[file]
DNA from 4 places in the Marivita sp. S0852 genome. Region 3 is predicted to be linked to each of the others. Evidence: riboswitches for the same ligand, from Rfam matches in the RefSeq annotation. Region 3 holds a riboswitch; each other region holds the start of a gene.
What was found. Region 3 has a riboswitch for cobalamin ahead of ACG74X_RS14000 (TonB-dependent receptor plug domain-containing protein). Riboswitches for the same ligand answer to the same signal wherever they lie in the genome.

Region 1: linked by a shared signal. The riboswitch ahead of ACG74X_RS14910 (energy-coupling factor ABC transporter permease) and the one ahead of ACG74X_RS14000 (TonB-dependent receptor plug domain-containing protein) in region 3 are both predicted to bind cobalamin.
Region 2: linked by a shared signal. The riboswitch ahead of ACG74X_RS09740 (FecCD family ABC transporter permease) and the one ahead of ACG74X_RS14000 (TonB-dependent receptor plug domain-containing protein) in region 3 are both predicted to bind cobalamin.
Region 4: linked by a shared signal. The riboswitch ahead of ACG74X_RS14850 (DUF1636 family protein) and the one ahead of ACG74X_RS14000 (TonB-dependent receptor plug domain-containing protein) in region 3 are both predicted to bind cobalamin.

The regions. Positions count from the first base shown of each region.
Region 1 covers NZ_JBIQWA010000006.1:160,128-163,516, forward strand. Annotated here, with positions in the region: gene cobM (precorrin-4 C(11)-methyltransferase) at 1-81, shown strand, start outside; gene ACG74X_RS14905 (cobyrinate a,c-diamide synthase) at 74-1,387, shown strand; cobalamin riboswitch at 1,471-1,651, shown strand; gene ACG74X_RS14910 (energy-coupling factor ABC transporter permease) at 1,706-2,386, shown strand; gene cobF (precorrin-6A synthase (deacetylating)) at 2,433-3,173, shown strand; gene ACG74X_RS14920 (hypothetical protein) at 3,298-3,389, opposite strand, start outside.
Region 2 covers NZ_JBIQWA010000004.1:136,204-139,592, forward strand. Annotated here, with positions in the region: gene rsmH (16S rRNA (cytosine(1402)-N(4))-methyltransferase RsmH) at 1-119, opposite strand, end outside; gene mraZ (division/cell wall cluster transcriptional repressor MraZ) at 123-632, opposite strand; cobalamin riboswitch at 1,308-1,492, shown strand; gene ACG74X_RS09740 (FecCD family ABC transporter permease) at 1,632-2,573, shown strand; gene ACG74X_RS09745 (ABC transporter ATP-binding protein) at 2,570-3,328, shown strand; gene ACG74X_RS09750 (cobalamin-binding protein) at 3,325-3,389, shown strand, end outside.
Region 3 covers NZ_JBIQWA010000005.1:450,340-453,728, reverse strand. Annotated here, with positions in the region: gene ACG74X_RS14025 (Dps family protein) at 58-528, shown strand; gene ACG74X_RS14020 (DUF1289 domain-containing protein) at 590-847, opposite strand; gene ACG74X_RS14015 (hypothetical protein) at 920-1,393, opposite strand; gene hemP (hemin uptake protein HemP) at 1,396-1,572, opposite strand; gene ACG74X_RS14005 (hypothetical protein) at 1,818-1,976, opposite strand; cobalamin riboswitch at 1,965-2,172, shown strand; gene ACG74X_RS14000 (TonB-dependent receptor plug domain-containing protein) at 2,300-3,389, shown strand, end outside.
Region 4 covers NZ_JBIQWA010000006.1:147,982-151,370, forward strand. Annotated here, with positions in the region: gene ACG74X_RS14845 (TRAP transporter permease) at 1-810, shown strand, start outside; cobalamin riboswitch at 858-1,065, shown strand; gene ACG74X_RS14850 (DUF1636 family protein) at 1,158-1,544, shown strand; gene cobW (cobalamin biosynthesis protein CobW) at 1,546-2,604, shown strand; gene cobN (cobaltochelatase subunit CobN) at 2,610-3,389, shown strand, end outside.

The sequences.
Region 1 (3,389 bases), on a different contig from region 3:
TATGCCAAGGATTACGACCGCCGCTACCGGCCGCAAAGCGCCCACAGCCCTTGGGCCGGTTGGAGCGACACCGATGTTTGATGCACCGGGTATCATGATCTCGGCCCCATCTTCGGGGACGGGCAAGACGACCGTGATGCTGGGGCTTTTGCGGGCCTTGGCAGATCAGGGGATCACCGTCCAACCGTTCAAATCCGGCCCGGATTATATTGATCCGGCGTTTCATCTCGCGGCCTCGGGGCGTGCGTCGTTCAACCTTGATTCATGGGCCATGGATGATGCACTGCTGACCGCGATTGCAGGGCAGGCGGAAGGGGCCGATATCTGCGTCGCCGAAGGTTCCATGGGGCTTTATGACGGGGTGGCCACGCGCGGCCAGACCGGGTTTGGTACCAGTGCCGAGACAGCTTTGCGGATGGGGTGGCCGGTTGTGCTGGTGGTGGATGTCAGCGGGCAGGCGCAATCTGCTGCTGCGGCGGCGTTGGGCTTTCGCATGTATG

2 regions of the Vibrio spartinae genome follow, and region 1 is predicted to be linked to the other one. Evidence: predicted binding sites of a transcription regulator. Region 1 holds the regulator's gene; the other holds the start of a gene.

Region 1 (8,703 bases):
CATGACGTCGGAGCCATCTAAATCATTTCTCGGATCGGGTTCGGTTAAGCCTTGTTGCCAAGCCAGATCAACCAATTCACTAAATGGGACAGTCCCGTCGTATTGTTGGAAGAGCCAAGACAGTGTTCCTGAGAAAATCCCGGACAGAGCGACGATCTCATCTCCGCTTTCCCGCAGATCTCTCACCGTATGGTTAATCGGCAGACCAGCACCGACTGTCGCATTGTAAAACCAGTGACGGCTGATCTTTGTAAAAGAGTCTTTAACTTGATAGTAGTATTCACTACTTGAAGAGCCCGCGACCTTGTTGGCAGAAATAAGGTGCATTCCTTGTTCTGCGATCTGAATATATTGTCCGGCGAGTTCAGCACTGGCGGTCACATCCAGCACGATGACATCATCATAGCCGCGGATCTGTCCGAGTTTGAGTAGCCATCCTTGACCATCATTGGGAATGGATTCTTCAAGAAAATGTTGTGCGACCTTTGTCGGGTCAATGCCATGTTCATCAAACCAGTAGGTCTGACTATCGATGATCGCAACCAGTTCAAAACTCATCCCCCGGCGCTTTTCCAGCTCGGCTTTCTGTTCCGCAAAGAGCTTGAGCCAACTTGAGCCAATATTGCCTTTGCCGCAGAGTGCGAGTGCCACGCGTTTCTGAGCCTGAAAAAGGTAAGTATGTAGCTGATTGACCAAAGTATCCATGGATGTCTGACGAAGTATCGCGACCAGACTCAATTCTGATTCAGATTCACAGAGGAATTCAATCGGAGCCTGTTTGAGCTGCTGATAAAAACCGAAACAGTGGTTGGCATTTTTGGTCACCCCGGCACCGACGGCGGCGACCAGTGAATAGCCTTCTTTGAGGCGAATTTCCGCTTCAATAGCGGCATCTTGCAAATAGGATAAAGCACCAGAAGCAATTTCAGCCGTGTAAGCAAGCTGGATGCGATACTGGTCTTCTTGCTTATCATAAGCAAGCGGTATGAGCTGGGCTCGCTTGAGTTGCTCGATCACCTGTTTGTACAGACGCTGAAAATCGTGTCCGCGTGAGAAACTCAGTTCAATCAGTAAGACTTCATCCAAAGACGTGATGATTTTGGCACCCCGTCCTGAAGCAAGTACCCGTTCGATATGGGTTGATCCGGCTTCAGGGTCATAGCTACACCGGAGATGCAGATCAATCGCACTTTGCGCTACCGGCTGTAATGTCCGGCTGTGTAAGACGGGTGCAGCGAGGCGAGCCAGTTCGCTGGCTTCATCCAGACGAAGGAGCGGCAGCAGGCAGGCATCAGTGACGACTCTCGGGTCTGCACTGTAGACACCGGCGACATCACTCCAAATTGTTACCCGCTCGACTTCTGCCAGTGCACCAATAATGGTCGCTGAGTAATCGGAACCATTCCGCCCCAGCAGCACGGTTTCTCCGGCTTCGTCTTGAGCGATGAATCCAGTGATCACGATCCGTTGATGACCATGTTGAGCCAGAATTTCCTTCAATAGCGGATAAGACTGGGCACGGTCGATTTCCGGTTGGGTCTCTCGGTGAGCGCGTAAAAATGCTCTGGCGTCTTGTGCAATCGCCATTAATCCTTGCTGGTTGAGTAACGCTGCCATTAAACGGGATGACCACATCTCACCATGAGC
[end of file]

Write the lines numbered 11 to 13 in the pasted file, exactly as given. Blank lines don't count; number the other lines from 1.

The sequences.
Region 1 (3,389 bases), on a different contig from region 3:
TATGCCAAGGATTACGACCGCCGCTACCGGCCGCAAAGCGCCCACAGCCCTTGGGCCGGTTGGAGCGACACCGATGTTTGATGCACCGGGTATCATGATCTCGGCCCCATCTTCGGGGACGGGCAAGACGACCGTGATGCTGGGGCTTTTGCGGGCCTTGGCAGATCAGGGGATCACCGTCCAACCGTTCAAATCCGGCCCGGATTATATTGATCCGGCGTTTCATCTCGCGGCCTCGGGGCGTGCGTCGTTCAACCTTGATTCATGGGCCATGGATGATGCACTGCTGACCGCGATTGCAGGGCAGGCGGAAGGGGCCGATATCTGCGTCGCCGAAGGTTCCATGGGGCTTTATGACGGGGTGGCCACGCGCGGCCAGACCGGGTTTGGTACCAGTGCCGAGACAGCTTTGCGGATGGGGTGGCCGGTTGTGCTGGTGGTGGATGTCAGCGGGCAGGCGCAATCTGCTGCTGCGGCGGCGTTGGGCTTTCGCATGTATG